In 1816 Mary Shelly, Percy, Lord Byron and John Polidori were spending time on the shores of Lake Geneva, one cold and stormy night, as the story goes, and they decided to have a competition to see who could write the best horror story. “Frankenstein; or, The Modern Prometheus” was Mary Shelly’s submission, and we have the idea of Frankenstein. It should be noted that Frankenstein is the name of the fictional doctor “Victor Frankenstein” not the fictional “The Monster."
Story ideas come from everywhere, and it is not the idea itself that make or breaks a story, it is in the way it is written, how the story is crafted. From the beginnings of the story tellers art it has been the structure of the story that make the story live in the minds of the hearer, the reader, and now the watcher.
Mary Shelly drew from the new science of galvanism, and a now mostly forgotten first experiment with a frog’s leg. The dismembered frog’s leg jumped when a static charge was applied to it; now a standard science demonstration in high school science classes. But in 1816 it was a wonder of the age. So the idea of reanimating the dead took hold in Shelly’s mind, and one of the most famous monsters of all time was put to paper, and one of the first examples of the “science fiction horror genera” was published.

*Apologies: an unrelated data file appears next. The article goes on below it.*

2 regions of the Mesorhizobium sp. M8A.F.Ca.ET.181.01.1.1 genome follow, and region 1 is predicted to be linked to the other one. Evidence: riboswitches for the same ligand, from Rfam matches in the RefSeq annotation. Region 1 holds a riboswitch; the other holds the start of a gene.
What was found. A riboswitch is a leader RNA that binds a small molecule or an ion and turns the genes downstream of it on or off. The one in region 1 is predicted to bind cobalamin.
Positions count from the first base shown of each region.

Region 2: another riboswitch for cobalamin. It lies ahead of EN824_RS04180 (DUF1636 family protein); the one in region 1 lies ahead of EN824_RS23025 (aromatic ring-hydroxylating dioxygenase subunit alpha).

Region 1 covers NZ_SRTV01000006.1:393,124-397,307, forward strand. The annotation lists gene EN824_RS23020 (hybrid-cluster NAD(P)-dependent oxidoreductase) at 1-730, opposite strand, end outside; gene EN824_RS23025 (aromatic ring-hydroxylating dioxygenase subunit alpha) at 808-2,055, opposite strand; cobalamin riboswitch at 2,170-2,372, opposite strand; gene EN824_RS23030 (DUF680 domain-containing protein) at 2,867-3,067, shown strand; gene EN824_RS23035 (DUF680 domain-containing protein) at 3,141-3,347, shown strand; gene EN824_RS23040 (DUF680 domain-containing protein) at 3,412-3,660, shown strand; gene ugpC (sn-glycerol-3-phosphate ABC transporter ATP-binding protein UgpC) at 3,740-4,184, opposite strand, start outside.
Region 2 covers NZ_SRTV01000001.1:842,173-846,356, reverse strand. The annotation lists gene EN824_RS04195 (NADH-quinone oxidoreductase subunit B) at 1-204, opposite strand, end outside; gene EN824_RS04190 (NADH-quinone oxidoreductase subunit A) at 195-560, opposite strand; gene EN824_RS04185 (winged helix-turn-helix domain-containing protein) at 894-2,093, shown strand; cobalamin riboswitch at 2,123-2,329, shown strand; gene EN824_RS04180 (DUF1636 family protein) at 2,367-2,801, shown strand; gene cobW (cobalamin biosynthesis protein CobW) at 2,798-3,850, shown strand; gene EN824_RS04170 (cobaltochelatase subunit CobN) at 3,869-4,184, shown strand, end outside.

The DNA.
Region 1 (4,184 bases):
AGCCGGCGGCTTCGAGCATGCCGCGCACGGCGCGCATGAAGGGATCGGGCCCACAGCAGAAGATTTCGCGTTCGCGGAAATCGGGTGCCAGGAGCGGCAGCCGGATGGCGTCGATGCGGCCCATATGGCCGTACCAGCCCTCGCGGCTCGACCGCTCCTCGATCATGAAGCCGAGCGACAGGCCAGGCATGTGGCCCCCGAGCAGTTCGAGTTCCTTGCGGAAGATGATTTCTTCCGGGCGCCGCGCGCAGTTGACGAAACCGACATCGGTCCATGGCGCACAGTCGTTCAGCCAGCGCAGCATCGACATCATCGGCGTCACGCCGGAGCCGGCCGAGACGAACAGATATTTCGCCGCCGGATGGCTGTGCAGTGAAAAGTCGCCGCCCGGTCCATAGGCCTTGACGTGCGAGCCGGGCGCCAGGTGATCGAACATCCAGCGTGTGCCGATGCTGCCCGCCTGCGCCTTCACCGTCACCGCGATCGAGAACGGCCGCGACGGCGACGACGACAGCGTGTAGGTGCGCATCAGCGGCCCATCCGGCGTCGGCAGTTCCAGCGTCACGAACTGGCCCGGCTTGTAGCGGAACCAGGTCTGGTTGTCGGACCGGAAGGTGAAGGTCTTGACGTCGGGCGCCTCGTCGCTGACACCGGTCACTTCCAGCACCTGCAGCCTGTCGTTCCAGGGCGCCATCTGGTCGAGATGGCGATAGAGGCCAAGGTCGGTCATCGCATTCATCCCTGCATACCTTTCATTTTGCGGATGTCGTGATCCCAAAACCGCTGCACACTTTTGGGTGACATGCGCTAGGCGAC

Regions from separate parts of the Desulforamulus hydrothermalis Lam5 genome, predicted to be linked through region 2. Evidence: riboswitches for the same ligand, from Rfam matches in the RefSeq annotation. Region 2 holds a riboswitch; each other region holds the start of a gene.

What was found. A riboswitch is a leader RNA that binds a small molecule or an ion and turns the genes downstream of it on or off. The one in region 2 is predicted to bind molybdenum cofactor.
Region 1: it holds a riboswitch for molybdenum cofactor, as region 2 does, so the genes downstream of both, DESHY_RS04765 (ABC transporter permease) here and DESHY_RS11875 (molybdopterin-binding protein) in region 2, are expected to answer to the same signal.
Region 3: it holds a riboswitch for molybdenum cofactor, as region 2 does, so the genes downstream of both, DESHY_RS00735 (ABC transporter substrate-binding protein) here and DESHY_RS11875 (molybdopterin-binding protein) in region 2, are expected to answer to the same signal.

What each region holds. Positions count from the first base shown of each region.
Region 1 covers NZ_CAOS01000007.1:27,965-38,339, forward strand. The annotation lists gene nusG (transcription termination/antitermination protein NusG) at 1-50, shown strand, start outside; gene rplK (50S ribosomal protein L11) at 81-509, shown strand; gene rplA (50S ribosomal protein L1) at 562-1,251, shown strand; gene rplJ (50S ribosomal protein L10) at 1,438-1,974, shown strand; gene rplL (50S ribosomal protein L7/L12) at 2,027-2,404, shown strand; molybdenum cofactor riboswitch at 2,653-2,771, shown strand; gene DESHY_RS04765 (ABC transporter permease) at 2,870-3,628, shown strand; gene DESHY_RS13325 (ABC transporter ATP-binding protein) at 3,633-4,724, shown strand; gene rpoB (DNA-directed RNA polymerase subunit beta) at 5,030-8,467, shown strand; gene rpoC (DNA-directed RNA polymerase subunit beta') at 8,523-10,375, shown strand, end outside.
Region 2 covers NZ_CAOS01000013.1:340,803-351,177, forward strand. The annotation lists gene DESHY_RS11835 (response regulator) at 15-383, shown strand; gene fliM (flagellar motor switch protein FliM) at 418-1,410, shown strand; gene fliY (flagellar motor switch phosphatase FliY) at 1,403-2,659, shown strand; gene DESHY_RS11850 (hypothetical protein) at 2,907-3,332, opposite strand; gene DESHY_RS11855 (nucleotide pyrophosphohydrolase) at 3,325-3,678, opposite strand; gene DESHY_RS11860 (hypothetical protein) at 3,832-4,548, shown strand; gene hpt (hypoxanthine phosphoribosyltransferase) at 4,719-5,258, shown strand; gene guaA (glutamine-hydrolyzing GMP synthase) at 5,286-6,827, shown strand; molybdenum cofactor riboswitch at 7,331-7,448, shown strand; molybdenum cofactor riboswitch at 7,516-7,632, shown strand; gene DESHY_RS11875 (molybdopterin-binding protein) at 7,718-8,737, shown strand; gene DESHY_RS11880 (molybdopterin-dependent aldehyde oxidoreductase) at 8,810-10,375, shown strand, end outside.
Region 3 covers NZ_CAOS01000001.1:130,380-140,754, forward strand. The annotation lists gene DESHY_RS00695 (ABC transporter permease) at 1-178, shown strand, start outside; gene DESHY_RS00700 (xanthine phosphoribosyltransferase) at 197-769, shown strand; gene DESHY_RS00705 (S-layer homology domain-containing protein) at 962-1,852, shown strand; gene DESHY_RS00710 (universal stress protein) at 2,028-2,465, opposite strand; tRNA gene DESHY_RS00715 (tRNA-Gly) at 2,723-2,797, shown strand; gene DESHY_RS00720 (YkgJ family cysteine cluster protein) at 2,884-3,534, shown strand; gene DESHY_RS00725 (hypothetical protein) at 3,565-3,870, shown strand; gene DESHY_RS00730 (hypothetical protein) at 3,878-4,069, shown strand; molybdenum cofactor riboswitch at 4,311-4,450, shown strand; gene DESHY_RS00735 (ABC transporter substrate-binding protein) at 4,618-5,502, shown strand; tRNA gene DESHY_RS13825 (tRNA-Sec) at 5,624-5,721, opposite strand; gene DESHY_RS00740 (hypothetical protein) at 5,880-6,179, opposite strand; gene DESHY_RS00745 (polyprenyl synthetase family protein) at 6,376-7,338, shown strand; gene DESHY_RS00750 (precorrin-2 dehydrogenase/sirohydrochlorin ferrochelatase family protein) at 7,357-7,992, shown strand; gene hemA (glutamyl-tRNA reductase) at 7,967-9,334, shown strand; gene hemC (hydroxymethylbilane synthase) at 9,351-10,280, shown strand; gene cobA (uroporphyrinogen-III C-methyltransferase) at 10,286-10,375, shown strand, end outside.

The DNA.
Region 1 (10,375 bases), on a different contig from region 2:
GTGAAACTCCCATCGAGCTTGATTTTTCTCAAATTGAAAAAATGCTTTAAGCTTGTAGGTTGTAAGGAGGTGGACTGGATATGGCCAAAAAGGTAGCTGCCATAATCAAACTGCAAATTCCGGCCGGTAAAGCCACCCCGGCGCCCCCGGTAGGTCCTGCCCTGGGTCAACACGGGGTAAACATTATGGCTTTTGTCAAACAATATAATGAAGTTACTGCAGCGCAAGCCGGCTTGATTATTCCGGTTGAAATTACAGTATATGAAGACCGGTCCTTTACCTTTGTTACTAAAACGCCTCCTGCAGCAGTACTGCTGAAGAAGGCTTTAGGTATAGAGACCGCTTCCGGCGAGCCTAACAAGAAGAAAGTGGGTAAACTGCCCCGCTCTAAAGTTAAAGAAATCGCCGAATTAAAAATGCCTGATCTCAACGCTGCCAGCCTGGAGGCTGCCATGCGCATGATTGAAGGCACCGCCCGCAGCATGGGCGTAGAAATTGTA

So you have an idea; the first person that you need to sell on the idea is yourself. Today in the age of the PC and word processing programs you can write and re-write and save full trashcans and some trees. Vision is the key; if you cannot see your story, follow your story, and give life and personality to your characters then you need to rewrite, and rework your words until you can shake hands with and care for and be fearful and joyful about the world and characters that you put to paper.
So where do you start? Just start writing. A story starts out much like a jig-saw puzzle. Put the general idea down then work plots and characters, with each character there are sub plots, and then the back drop of a world or time or a place you wish to put them into. You will have questions, and with every turn of a plot line more questions. If you do not work out the answers to them, you will have a hole in your story that you and your reader will fall through. But questions can also fuel interest. Therein lays the art of good story telling. The Q&A of a story and the quid-pro-quo that occurs between your characters weave the plot line and move the story along.
Plots will be next, but work on your ideas. If you have any questions drop me a line (firstname.lastname@example.org)